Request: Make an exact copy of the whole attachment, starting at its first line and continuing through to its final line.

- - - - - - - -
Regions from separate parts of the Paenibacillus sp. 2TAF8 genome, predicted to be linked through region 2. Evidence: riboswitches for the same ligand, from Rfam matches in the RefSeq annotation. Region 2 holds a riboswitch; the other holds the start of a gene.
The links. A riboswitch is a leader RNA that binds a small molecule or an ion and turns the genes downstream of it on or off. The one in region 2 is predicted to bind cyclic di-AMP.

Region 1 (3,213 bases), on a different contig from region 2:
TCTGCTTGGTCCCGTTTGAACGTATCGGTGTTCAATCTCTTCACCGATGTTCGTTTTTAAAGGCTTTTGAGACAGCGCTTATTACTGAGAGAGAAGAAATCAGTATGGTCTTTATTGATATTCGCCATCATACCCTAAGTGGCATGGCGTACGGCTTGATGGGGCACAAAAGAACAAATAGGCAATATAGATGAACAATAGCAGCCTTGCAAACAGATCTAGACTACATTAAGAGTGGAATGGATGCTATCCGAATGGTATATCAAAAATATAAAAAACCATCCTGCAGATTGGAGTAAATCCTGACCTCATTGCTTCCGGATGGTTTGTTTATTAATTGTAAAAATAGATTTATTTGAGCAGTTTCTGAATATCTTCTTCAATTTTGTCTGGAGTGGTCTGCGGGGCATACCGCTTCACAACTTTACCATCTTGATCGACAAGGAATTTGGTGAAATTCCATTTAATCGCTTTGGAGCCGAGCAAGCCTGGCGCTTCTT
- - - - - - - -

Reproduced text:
Regions from separate parts of the Paenibacillus sp. 2TAF8 genome, predicted to be linked through region 2. Evidence: riboswitches for the same ligand, from Rfam matches in the RefSeq annotation. Region 2 holds a riboswitch; the other holds the start of a gene.
The links. A riboswitch is a leader RNA that binds a small molecule or an ion and turns the genes downstream of it on or off. The one in region 2 is predicted to bind cyclic di-AMP.

Region 1 (3,213 bases), on a different contig from region 2:
TCTGCTTGGTCCCGTTTGAACGTATCGGTGTTCAATCTCTTCACCGATGTTCGTTTTTAAAGGCTTTTGAGACAGCGCTTATTACTGAGAGAGAAGAAATCAGTATGGTCTTTATTGATATTCGCCATCATACCCTAAGTGGCATGGCGTACGGCTTGATGGGGCACAAAAGAACAAATAGGCAATATAGATGAACAATAGCAGCCTTGCAAACAGATCTAGACTACATTAAGAGTGGAATGGATGCTATCCGAATGGTATATCAAAAATATAAAAAACCATCCTGCAGATTGGAGTAAATCCTGACCTCATTGCTTCCGGATGGTTTGTTTATTAATTGTAAAAATAGATTTATTTGAGCAGTTTCTGAATATCTTCTTCAATTTTGTCTGGAGTGGTCTGCGGGGCATACCGCTTCACAACTTTACCATCTTGATCGACAAGGAATTTGGTGAAATTCCATTTAATCGCTTTGGAGCCGAGCAAGCCTGGCGCTTCTT